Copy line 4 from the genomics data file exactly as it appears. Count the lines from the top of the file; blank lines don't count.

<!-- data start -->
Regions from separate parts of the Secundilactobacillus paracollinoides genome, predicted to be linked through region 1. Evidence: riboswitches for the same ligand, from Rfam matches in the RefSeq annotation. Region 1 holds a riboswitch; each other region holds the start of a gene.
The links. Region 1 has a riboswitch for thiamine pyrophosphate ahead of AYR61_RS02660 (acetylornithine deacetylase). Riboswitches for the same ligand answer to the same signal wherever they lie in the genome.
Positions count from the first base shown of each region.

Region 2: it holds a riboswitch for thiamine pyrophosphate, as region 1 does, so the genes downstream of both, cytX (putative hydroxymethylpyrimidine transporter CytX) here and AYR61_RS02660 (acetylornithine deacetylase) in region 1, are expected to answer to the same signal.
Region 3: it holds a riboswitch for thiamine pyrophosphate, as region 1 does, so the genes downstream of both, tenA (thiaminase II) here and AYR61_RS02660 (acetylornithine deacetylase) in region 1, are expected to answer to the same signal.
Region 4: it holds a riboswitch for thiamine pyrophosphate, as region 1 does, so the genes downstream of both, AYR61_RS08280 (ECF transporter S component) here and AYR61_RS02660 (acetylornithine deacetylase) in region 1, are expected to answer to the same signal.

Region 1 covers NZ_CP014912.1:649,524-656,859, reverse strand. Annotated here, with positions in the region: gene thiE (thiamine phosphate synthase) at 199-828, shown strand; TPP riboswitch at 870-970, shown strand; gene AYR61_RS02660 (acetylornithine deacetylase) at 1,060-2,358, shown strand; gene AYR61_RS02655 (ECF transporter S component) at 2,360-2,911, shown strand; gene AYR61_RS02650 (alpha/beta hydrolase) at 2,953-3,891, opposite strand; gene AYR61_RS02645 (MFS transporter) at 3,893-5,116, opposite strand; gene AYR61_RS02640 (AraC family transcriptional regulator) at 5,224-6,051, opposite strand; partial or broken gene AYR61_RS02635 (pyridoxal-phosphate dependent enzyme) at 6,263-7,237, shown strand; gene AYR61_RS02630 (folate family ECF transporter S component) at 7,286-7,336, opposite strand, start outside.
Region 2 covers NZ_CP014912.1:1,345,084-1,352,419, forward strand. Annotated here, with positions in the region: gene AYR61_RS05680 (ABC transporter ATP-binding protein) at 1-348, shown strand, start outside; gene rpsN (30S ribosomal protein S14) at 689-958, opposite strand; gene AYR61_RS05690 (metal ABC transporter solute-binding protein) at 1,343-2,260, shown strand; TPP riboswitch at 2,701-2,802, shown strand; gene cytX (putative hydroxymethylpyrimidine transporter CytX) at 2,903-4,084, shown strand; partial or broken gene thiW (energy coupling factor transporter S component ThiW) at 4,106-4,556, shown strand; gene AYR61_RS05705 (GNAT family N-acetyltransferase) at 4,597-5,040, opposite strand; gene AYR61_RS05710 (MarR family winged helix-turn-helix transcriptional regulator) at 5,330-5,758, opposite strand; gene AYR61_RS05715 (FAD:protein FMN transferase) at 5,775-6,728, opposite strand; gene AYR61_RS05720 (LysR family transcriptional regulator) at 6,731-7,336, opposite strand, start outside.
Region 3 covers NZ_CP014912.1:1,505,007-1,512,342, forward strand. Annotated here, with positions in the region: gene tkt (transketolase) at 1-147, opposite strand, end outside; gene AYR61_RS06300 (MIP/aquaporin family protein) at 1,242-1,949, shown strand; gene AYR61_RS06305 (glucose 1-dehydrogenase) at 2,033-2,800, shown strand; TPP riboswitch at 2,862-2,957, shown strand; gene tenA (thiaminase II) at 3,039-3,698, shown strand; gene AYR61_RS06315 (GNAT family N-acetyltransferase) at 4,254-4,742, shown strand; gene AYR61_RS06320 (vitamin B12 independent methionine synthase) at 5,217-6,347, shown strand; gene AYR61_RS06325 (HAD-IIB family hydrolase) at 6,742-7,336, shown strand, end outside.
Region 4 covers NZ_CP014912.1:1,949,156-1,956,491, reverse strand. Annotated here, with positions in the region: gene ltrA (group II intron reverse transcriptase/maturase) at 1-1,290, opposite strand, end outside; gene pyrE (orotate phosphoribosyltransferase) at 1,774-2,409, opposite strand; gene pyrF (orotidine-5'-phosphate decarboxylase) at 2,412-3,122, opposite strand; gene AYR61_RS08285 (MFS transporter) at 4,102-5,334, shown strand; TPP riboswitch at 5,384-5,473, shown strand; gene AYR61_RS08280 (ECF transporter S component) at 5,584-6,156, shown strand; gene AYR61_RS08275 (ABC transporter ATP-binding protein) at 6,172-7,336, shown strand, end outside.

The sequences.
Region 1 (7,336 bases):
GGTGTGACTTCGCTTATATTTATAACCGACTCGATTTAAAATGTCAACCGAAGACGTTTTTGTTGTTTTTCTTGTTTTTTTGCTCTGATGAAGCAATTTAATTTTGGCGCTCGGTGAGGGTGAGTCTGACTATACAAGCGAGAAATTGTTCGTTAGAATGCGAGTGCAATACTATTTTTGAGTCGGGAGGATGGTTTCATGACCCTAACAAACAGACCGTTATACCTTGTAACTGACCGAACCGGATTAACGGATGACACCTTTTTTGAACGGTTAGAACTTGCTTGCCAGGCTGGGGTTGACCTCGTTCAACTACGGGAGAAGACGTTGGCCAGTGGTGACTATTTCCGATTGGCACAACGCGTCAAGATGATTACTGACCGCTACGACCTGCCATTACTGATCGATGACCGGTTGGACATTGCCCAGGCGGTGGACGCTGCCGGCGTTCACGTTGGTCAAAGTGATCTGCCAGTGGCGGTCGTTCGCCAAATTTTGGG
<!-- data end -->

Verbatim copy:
Region 2: it holds a riboswitch for thiamine pyrophosphate, as region 1 does, so the genes downstream of both, cytX (putative hydroxymethylpyrimidine transporter CytX) here and AYR61_RS02660 (acetylornithine deacetylase) in region 1, are expected to answer to the same signal.